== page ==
|Institution:||University of British Columbia|
|Full text PDF:||http://hdl.handle.net/2429/51975|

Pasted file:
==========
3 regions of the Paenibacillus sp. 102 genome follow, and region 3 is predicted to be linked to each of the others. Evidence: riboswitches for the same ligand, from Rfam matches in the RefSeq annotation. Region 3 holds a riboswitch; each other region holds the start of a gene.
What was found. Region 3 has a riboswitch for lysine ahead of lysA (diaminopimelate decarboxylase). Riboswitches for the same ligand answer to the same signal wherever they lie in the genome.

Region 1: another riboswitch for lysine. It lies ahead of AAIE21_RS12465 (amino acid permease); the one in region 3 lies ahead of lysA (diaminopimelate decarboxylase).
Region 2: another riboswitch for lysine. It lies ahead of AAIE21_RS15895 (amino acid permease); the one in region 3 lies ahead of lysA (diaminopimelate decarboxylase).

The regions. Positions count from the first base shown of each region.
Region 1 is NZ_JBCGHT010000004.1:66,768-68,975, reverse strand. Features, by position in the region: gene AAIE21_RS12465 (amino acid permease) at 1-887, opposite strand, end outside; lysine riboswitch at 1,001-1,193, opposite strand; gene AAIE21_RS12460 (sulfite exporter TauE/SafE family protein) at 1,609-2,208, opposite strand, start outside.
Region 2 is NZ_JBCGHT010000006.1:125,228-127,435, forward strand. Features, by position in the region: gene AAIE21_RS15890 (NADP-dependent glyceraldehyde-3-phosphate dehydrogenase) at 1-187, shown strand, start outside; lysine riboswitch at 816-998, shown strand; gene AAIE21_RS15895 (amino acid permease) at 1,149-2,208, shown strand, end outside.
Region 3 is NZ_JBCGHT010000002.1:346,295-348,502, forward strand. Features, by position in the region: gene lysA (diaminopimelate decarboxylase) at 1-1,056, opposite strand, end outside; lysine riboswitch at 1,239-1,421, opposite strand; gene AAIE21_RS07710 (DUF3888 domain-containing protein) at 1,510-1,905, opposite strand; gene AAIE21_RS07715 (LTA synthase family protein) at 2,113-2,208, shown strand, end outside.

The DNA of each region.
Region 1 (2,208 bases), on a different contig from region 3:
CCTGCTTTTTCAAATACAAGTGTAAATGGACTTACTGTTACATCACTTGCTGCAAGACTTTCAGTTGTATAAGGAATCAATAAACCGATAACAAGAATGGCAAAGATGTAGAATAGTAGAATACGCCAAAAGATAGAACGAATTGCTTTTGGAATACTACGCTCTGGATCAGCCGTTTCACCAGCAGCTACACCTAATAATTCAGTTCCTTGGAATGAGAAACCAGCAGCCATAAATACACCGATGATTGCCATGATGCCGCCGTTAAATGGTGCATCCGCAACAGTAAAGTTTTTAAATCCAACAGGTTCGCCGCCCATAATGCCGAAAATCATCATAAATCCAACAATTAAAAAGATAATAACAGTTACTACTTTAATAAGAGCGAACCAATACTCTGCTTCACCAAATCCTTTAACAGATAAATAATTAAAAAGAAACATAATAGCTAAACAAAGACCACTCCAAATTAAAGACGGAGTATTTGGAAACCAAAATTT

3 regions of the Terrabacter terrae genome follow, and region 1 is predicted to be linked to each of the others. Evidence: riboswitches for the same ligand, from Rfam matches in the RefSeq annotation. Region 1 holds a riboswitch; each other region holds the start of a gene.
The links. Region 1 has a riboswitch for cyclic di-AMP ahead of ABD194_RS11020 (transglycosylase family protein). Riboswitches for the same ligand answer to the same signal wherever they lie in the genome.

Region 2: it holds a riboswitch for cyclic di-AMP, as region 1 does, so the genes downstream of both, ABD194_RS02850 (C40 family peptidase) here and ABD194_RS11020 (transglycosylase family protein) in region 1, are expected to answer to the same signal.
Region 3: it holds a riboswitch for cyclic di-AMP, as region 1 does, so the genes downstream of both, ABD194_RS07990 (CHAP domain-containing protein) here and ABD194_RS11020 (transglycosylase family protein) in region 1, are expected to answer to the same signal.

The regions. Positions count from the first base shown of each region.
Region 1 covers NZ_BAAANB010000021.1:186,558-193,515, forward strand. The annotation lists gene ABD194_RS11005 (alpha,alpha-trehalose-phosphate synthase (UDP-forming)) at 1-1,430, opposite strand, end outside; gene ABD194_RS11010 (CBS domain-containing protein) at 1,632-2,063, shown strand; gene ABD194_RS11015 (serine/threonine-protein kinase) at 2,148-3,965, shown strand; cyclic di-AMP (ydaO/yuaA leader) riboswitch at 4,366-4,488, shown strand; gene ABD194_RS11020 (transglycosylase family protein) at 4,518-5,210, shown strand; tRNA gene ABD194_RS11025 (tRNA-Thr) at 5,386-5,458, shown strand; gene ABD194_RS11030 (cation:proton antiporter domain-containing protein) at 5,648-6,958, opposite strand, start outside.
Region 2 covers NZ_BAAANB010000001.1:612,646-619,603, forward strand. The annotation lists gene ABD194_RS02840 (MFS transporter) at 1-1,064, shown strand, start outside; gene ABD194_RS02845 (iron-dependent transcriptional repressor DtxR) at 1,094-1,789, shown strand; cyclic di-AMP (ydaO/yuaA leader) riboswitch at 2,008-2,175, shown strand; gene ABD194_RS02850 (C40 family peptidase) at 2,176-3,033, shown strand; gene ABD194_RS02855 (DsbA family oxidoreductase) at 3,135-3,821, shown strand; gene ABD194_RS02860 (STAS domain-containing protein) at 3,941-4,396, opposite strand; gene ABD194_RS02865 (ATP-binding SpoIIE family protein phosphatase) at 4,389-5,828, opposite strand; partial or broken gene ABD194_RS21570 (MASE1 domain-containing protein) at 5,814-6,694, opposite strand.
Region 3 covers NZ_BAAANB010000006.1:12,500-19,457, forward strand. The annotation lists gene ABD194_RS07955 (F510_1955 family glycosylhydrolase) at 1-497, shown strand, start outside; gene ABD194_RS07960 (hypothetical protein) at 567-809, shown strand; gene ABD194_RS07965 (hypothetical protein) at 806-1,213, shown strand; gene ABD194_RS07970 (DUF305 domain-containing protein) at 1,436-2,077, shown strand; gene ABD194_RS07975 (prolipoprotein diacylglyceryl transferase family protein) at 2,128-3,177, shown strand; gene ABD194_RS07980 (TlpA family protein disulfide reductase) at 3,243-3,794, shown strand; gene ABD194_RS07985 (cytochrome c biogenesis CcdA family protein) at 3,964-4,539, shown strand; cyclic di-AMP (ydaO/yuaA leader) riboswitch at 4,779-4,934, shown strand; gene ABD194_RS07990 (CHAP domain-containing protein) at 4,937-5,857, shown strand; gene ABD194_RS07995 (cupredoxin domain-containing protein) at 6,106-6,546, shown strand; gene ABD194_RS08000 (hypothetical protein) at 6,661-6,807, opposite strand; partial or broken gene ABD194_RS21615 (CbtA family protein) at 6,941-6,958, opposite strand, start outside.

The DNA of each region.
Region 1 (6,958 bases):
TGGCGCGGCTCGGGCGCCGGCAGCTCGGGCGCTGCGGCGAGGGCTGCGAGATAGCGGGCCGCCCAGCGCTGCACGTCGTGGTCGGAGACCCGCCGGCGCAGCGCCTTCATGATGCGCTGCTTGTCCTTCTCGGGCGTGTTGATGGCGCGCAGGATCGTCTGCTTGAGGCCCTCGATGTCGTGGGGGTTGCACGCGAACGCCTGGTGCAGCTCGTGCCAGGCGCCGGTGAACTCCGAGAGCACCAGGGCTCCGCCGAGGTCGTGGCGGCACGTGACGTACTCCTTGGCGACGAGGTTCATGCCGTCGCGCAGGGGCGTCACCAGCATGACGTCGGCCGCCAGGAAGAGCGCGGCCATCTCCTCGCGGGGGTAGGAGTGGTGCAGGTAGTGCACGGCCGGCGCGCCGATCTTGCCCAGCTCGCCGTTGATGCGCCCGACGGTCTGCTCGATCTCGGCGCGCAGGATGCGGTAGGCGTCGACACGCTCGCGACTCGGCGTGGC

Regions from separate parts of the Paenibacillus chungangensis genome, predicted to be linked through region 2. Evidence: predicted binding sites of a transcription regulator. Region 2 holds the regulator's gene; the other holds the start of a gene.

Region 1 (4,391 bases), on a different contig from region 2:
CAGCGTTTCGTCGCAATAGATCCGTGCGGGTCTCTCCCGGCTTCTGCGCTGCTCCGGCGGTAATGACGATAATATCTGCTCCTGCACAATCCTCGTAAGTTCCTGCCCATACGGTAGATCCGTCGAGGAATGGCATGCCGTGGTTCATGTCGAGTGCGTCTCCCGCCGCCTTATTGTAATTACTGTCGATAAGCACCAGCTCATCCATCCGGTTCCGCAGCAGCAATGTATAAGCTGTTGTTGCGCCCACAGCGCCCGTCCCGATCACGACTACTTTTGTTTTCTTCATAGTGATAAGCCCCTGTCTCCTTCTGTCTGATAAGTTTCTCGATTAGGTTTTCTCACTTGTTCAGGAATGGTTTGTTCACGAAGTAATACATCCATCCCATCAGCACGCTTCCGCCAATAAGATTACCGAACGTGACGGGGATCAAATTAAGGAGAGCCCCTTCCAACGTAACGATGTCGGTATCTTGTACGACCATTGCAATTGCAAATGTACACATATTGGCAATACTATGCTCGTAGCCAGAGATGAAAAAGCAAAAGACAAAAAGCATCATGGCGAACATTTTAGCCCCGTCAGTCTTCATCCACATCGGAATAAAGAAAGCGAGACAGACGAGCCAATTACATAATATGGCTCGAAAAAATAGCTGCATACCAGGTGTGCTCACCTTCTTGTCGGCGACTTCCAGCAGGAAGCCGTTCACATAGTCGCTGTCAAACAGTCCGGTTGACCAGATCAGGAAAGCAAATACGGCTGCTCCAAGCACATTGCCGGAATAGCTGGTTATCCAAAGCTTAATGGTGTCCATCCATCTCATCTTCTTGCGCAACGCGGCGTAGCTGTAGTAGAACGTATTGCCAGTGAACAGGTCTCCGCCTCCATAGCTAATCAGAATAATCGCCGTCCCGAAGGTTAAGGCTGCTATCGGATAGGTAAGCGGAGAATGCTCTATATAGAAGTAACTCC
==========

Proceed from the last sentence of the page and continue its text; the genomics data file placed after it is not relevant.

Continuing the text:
This dissertation studies and identifies determinants of individual health. The first chapter analyzes how the supply of medical care affects patient treatment and health outcomes, focusing on how hospitals respond to the loss of a profitable service line. This chapter provides strong evidence that hospital spillovers across service lines are empirically important and that hospitals differentiate treatment by patient payer type. Hospitals practice both revenue augmenting and cost-cutting behavior in other lines of care, targeting specific procedures and payers according to their profitability. Specifically, they increase the number of surgical procedures and perform more marginal surgeries. The effects are concentrated in medical specialties where there are more discretionary surgeries and higher profit margins. Furthermore, hospitals cut back on unprofitable treatment by reducing non-elective admissions and uninsured elective care. Hospitals also increase the intensity of treatment among private payers. The second chapter of this dissertation investigates the demand side of health care, analyzing the role that health insurance plays on primary medical care usage by young American adults. I find office-based physician visits and prescription drugs are not affected by insurance, but dental visits are. There is a small increase in out-of-pocket expenditures caused by insurance loss, concentrated heavily at the top of the distribution. No change in health status or ability to afford care is found. The findings shed light on the expected welfare benefits of recent US health care policies targeting young adults. The final chapter of this dissertation analyzes the extent to which the early childhood environment shapes child health and development outcomes and, specifically, whether universal childcare levels the playing field across children. I analyze the introduction of a universal childcare program in Quebec in 1997, testing its impact on the distribution of child health and development outcomes. I find that there is little heterogeneity in the response to the policy across the distributions of child motor skills and cognitive outcomes. I do, however, find evidence that it led to a reduction in child body weight at the upper end of the distribution.